By Jen Bauer & Jeanette Pirlo
Every year there are special short courses, or one-day programs at the annual Geological Society of America (GSA) meeting, surrounding a topic in paleontology. This year the workshop centered on incorporating new pedagogy (practice of teaching) and technology into the classroom (click here for advertisement). The program was set up where there would be several lectures followed by group discussions. Three FOSSIL Project team members were included in the near 200 participants in the workshop. The morning centered on others sharing their experiences trying new teaching techniques or methods. Talks included how to best identify and help your students work through prior conceptions about content, challenges and successes of flipped classrooms (online recorded lectures), bringing motion or movement into in-class activities (active learning), and promoting diverse and inclusive learning.
Discussions were free form but centered around a question or theme and usually involved about 10 other workshop participants per group. The first discussion was used to determine what methods of active teaching help your students explore paleontology. After discussing ideas within your small group an advocate would share with the larger group so everyone could benefit from the ideas. Many of the ideas focused on making sure the students grasped the content but could explore the material on their own. For example, one educator gave students several cards outlining events in Earth’s history. The students are then tasked with attempting to place the events in sequential order without direct instruction or content about the events. This gave the students freedom to examine the information on their own before diving into when the events took place and what evidence support these ideas.
The afternoon shifted to exploring data aggregators that can be used in paleontology classrooms. This includes: the Paleobiology Database, Macrostrat, Neotoma, and many others that were not explicitly discussed. The idea is to bring real data into the classroom, providing students the ability to use the same data that active researchers use. Many of these databases already have associated classroom activities posted under a resource page that can be modified to best fit your classroom.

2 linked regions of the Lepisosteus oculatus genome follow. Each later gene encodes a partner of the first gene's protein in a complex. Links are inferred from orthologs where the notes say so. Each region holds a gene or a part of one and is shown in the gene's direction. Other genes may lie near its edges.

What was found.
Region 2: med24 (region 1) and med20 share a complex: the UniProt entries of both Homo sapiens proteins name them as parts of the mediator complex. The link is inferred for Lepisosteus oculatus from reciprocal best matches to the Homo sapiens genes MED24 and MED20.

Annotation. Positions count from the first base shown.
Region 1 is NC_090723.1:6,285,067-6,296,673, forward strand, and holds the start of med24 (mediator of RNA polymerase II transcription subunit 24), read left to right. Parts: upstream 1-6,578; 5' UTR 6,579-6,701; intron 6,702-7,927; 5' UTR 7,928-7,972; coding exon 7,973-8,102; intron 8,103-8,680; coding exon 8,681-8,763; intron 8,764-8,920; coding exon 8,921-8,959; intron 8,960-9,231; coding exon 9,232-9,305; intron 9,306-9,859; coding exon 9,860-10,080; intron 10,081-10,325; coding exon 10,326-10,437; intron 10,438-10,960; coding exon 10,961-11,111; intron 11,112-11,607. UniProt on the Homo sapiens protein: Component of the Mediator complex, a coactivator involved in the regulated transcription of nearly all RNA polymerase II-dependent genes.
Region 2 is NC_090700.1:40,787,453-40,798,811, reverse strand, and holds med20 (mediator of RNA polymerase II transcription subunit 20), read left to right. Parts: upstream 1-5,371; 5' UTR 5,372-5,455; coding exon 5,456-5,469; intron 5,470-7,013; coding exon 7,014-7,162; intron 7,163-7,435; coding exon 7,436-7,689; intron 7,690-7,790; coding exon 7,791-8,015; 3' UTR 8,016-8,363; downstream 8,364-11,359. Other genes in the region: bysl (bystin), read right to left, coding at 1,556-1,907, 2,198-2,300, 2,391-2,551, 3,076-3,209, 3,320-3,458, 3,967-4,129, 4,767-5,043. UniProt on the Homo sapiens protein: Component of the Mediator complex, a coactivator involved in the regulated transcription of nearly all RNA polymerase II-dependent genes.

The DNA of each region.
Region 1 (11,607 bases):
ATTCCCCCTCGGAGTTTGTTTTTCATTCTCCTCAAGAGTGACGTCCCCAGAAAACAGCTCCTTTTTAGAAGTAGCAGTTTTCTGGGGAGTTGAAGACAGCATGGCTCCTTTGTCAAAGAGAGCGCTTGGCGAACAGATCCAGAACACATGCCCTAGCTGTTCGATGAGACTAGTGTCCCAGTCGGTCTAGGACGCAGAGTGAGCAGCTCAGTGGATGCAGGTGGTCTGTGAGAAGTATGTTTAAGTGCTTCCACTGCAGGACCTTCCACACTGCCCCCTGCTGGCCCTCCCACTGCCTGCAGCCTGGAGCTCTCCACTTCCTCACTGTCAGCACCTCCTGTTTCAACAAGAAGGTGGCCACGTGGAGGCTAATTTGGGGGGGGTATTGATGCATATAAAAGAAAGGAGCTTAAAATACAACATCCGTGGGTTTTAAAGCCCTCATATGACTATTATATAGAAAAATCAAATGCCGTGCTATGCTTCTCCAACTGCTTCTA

The last portion of the workshop was structured to give the participants time to explore their new creative ideas and produce lesson plans. Large post-it notes were set up in the room and hall so that we could go out and write on them. We teamed up to create two lessons; the first was on increasing representation in STEM fields where students would research and present as a scientist they identified with. The second was on place-based learning and allowed students to digitally explore the geology of their hometown and present their findings to their peers. To get immediate feedback on assembled lessons, participants were given regular sized post-it notes to go around and provide constructive feedback.
Overall, the workshop was very productive and provide many great ideas for formal (in the traditional classroom) and informal teaching (museum, club, park, or other setting). Many of the topics discussed are tools or techniques that are actively used and studied by researchers in K-12 settings, so it seems only natural to work to incorporate them into college classrooms as well. The speakers produced a short course volume through the new Paleontological Society journal, Paleontology Elements, and are available online free of charge for a short time.